— Stephanie Collins

Here was the first report about her condition:

Her white blood cell count is very high due to the infection. It is around 47,000, instead of the 15,000 it should be. Additionally, her red blood cell count is very low and she is quite anemic. This vet said the low end of normal is around 37%, and she is only 19%. They planned to put her on antibiotics, orally as long as she would eat for them, and to see if the numbers started to head in the right direction. We need the RBC count to bounce back or they may recommend a transfusion.

While the shelter estimated 12 years of age, despite her cataracts and overall poor body condition… The vet felt it is a very likely possibility that she is younger.

What I would love would be to be able to restore her vision in at least one eye, but first we need to address the tumors. There is one big mammary chain down the entire left side of her body, so they would address that, the baseball sized growth, and spay her. We would then start heartworm treatment once she gains her strength a bit.

Friday afternoon report:

Clinically, she's still doing great. She's happy, eating, and resting comfortably. The results of the ultrasound were as follows:
• distended uterus with wall thickening. combined with high WBC count, pyometra (severe uterine infection) is suspected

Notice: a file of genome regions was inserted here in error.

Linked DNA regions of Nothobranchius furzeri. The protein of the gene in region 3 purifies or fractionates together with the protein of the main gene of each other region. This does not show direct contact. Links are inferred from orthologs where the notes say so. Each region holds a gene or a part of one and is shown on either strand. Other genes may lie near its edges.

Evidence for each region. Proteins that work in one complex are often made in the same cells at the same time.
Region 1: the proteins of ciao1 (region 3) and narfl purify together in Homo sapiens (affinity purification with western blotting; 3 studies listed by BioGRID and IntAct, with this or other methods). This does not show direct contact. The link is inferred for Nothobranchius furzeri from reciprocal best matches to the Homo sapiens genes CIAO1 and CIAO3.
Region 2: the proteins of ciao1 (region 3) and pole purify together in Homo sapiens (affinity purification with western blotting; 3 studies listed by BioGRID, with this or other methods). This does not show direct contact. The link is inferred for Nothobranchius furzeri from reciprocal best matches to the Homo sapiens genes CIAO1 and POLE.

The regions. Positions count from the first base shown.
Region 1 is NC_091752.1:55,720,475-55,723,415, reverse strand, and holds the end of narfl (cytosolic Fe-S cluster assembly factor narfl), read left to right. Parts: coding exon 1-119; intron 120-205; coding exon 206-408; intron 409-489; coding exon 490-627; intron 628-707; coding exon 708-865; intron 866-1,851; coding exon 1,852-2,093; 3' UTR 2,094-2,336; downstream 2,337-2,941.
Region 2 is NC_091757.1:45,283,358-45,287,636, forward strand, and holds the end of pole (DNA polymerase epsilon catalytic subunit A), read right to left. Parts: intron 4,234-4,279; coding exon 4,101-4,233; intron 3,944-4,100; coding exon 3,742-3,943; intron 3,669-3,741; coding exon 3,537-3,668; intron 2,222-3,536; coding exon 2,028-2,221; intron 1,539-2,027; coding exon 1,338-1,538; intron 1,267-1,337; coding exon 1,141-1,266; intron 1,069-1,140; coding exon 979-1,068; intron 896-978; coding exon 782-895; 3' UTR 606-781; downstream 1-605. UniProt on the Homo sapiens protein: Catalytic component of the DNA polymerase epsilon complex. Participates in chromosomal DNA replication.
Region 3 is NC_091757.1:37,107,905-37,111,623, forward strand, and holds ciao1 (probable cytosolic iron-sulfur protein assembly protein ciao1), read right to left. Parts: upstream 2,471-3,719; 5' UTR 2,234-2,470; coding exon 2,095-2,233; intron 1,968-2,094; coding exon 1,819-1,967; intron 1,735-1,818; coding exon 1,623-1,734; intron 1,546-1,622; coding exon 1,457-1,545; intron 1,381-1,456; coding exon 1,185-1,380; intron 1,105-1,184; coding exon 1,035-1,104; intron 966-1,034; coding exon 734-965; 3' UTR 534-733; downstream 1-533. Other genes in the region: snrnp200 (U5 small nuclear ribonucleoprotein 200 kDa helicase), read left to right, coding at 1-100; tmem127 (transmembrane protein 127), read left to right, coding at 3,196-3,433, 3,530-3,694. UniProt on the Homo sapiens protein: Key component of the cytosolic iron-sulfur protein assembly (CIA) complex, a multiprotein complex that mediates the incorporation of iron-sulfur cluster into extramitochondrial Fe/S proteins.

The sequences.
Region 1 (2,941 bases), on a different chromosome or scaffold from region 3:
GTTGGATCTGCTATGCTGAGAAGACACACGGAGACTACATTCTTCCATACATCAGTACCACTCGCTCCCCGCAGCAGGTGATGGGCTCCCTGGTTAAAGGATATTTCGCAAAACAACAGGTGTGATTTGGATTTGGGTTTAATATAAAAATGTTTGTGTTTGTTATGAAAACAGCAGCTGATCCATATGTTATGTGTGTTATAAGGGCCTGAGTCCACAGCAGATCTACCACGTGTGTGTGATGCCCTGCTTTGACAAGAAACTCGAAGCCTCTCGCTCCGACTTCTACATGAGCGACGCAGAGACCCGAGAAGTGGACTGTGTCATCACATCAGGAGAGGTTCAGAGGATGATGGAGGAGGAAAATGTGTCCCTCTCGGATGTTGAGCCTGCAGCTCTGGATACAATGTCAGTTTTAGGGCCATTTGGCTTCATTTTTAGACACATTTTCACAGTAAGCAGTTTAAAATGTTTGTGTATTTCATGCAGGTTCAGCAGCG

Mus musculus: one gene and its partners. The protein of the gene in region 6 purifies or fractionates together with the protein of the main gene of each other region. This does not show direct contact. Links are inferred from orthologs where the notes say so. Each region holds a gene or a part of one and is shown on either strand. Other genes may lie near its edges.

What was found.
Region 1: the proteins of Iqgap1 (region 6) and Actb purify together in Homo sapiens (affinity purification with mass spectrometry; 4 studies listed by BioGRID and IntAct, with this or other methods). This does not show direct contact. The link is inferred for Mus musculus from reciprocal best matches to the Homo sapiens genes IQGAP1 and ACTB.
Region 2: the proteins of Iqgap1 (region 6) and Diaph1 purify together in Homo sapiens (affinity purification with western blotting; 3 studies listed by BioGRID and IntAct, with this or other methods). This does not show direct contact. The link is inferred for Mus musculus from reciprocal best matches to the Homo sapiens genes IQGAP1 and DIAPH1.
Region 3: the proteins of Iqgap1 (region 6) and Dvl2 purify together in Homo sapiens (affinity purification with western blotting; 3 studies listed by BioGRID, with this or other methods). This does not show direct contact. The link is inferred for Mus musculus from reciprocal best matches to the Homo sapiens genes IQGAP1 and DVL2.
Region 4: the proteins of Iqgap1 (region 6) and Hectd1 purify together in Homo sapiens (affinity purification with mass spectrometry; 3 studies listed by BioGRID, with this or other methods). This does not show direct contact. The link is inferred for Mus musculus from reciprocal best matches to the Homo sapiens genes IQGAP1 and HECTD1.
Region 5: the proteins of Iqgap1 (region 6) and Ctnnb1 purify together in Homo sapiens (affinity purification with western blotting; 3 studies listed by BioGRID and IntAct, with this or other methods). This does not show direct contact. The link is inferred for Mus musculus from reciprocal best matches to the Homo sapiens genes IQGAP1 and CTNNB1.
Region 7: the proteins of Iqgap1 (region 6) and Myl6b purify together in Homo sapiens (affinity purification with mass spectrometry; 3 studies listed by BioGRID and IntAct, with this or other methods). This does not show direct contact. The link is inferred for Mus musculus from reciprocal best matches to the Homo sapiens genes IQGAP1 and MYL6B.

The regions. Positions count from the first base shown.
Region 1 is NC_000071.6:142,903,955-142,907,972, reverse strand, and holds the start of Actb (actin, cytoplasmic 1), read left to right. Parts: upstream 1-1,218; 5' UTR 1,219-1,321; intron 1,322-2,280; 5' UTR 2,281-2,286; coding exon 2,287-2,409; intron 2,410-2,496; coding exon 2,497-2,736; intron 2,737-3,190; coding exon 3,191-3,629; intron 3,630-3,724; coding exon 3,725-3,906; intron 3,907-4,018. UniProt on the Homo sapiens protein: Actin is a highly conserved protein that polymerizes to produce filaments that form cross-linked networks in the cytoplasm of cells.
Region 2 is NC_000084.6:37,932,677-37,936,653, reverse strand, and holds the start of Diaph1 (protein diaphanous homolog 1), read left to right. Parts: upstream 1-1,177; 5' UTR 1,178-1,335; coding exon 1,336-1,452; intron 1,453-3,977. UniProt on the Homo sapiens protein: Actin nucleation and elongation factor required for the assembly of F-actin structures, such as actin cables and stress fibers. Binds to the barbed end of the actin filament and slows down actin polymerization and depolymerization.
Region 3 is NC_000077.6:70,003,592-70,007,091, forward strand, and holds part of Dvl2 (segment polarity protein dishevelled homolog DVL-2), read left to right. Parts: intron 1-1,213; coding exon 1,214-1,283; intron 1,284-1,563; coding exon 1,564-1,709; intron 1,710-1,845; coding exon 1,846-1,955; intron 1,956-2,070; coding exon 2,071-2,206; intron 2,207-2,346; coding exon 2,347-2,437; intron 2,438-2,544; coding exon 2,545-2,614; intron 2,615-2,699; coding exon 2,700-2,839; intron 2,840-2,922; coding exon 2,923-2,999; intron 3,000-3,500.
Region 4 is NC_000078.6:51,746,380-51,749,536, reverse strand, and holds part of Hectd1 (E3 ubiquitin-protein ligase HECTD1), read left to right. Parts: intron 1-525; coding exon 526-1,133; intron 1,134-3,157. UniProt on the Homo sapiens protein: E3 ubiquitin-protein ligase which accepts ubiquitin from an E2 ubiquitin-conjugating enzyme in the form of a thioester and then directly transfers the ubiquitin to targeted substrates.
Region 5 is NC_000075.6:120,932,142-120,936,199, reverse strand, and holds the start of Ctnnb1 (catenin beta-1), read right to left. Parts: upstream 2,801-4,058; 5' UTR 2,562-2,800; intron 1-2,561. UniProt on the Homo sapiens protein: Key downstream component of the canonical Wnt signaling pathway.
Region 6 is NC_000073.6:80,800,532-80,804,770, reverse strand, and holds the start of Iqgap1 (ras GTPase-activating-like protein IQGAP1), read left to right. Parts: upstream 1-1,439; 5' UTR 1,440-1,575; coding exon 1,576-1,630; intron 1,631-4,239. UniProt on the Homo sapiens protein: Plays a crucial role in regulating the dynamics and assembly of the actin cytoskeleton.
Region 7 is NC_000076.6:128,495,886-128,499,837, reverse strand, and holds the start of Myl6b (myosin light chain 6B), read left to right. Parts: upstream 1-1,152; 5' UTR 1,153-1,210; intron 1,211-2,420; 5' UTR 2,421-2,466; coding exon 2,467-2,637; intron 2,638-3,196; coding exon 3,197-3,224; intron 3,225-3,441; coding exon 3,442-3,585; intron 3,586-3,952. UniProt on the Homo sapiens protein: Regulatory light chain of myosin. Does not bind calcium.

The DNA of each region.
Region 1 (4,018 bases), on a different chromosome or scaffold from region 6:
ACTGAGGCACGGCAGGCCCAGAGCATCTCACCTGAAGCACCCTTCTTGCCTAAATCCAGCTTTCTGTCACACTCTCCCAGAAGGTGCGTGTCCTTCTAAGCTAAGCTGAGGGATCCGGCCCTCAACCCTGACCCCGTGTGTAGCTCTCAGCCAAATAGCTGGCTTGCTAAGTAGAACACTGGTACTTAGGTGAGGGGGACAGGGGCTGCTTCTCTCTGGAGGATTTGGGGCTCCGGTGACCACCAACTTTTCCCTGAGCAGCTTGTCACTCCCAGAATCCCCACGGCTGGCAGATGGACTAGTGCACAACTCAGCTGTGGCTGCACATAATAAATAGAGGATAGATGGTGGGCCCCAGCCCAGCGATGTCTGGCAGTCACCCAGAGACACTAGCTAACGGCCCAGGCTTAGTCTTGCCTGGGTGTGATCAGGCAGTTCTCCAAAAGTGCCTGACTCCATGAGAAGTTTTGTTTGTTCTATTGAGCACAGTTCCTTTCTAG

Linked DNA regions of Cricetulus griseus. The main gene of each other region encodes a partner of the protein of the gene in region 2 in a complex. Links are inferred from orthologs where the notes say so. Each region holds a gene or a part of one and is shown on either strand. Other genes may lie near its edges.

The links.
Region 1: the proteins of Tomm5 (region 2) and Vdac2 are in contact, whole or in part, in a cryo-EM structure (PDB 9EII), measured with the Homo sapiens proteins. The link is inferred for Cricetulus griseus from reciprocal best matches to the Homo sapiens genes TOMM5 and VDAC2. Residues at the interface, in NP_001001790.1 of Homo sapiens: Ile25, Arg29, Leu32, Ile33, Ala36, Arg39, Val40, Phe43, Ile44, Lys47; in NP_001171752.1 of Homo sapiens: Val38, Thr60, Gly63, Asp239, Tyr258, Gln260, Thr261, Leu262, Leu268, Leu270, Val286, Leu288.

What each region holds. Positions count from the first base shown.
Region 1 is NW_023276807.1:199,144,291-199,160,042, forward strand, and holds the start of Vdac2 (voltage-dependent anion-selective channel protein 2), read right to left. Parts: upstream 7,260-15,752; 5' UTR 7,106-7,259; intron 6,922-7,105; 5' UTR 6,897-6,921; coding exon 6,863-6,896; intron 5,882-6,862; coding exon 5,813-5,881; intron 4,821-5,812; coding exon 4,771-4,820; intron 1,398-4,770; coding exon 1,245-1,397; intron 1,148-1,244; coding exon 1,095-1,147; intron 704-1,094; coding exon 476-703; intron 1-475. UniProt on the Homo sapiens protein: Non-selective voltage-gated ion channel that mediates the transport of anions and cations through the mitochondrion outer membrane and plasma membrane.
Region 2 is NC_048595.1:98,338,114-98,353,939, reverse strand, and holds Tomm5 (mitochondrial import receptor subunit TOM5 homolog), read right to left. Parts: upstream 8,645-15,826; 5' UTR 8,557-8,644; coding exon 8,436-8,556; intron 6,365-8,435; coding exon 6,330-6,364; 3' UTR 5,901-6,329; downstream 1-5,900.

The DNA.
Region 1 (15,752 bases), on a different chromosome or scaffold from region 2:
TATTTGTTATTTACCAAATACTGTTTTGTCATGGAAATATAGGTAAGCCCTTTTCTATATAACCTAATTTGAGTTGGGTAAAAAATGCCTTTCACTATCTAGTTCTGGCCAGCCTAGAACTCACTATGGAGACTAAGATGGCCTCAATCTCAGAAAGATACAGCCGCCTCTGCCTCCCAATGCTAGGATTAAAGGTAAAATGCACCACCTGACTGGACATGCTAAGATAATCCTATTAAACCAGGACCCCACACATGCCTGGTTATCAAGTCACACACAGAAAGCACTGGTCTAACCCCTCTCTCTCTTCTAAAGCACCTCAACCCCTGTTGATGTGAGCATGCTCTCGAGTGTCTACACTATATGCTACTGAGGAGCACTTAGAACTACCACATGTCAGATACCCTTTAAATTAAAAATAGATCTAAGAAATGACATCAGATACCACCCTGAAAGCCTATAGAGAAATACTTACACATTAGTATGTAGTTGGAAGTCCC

• well defined cysts in body of spleen, cancer/neoplasisa is considered unlikely, but while in the abdomen, suggests removing this as if the masses grow (whether or not benign), the spleen is at chance for rupture
• changes in pancreas, consistent with chronic pancreatitis
• lymph node enlargement in abdomen, but it's likely secondary to pyometra
• Nothing to note about the diaphragm

Next steps: They are contacting a surgeon who does emergency/more complex surgeries for them, and has been doing so since 2004/2005. The question remains if this would require one surgical procedure or two. If two, the large tumor and mammary mass removal would be first, followed by the spay (to remove the uterus) and splenectomy a month or so later. That said, due to suspicion of pyometra, it's probably best to get the uterus out sooner rather than later, but obviously, the large, ruptured mass must come off as well.

The determination of how to proceed will, unfortunately, have to be made once the surgeon 'gets in there'. They are touching base with him this afternoon to find out when, over the weekend, he might be available to do this.

Red blood cells are holding steady, so soon this precious angel will receive the help she so desperately needs!!

Stay tuned... and please help if you can.

Update:  Surgery is tonight at 8 pm. 

The rescue group is accepting donations now for her care here. And thank you.

To Be Continued..

robyn arouty